Tuesday, February 24, 2009

The Rentiers

Just some quick thoughts on the economy of the rentier class. I have been thinking about this for sometime in the back of my mind and Michael Hudson's essay in counterpunch yesterday helped to clarify it (once again). The problem with the modern political-economy is that it is one that has been captured by a class that makes its living merely by extracting income from productive sectors of the economy. Like a landlord who simply sits on his property collecting rents from his or her tenants. The property channels the income from the renters labor into the landlord's pockets. The landlord does no work, but generates income anyway. This is a form of parasitism.

Banks who make loans at interest are no different. They extend credit (i.e., allow people to pull forward their earning from the future into the present) that allows people to make needed or desired purchases now that they could otherwise afford. By charging interest the bank also acts to siphon its income off of the income generated by productive labor.

Now, where the loan is made such that it enhances the future value of labor, one can potentially see the value of making such an investment against future income, and gladly pay interest on the loan so long as that interest does not wipe out the gains in added value to ones productive labor (or, so long as the person who does the labor retains the value of the added labor and not the bankermen). One can even imagine a labor friendly loan contract that essentially guarantees such an outcome, forcing bankers to assume more risk of the failed investment (and incentivising more prudent lending).

But in the current economy, banks are extended credit mainly for the purpose of aiding the rentier class to set up commercial and domestic "venus-flytraps" to capture the income of productive labor through extractive rents (and, up until recently, for the purpose of allowing speculators to pull that potential for future rental income forward by developing and selling these spaces at tremendous profit -- or engaging in securitization which promises the same only in a much more abstract form). This is true both in residential real estate (a racket since the New Deal of the 1930's) and in commercial real estate (roughly the same period). A whole economic sector emerged in service of this particular economy.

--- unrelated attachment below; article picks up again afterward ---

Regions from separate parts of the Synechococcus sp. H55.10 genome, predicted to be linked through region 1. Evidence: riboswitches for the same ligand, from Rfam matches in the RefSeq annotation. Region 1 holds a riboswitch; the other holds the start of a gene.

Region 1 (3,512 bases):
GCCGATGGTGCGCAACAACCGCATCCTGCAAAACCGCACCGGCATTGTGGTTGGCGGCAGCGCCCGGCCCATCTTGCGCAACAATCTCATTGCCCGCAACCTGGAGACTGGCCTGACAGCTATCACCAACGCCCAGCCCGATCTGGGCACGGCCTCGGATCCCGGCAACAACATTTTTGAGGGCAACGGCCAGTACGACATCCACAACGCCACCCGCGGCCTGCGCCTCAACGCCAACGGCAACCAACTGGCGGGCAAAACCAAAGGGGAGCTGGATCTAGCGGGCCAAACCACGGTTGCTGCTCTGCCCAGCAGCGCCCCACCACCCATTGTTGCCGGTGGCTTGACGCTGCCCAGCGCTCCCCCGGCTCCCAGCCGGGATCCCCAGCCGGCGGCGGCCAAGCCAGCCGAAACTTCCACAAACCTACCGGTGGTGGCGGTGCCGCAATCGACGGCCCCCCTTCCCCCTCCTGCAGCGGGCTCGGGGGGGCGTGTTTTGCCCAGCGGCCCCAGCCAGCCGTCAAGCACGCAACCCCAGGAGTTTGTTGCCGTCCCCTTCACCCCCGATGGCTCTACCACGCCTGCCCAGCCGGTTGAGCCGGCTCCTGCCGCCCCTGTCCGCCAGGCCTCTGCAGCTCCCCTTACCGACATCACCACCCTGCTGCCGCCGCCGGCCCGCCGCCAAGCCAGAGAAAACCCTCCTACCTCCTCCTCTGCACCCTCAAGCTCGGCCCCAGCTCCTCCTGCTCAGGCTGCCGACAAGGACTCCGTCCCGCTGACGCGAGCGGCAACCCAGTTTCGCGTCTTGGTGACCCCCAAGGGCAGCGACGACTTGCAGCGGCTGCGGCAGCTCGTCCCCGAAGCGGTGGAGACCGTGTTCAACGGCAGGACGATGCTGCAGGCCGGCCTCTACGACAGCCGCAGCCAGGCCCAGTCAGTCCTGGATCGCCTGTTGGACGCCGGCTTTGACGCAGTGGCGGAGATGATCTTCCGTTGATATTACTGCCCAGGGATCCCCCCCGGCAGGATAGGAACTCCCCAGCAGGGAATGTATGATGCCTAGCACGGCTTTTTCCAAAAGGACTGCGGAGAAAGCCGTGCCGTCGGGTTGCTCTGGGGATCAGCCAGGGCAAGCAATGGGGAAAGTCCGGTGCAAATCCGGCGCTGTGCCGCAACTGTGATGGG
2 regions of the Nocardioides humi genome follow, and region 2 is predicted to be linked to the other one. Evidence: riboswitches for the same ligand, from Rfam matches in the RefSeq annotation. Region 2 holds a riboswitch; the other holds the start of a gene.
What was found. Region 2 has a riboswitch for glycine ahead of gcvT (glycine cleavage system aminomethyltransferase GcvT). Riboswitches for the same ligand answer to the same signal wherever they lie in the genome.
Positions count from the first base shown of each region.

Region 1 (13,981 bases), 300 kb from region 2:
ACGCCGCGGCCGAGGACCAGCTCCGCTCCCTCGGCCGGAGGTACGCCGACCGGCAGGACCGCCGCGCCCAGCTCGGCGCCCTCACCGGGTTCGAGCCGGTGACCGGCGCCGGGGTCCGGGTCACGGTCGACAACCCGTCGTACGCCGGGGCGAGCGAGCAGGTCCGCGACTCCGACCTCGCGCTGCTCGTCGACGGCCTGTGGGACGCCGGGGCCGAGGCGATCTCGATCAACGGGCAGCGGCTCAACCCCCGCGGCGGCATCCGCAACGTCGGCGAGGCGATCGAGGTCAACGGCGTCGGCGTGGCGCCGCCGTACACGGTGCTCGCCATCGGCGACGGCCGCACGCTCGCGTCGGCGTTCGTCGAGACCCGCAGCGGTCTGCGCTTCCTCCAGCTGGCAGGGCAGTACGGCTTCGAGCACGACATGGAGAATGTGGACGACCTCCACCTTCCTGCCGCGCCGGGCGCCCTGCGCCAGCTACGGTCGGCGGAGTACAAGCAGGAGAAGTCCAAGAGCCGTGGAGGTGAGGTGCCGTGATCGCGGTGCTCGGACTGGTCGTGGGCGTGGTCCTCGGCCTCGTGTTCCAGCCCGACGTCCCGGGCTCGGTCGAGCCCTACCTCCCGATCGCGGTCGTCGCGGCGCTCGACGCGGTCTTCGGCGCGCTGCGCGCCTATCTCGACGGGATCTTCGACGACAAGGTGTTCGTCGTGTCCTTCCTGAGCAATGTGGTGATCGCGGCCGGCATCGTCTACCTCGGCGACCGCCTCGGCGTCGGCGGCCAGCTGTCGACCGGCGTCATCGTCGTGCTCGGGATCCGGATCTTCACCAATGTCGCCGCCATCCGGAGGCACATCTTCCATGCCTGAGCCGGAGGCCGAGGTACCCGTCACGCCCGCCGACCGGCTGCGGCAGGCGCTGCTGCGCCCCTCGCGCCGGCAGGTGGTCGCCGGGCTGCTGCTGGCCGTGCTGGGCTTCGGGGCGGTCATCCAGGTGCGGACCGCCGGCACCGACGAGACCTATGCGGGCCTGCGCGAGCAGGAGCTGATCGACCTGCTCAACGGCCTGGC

The problem, of course, being that the whole inverted pyramid is based on the value of productive labor. You know, people that actually make and do stuff and exchange that stuff with other people who make and do stuff. When the value of that portion of the economy stagnates or declines (as it has since the early 1970's on an individual basis -- for men and certain core industries in particular) then the ability to realize the income that one has already "pulled forward" to purchase houses, cars, clothing or office space diminishes greatly leading to an increased inability to service the contracts with the banks, landlords, and insurance companies.

What is interesting about the current situation is that the USG has been completely captured by the rentier class. So, as the FIRE economy of the rentier begins to collapse, the federal response is to pull forward (technically pull back) future tax income (remember the government is also an extractive entity) and shovel this money into failing FIRE institutions. Of course, their efforts can only fail because such actions DO NOTHING to shore up the value of labor, either in the present or, through productive investments, in the future. In fact, it is much worse, because it adds additional, crushing debt that future productive labor must pay (with a diminishing value due to the complete absence of productive investment --- this is a recipe for government insolvency).

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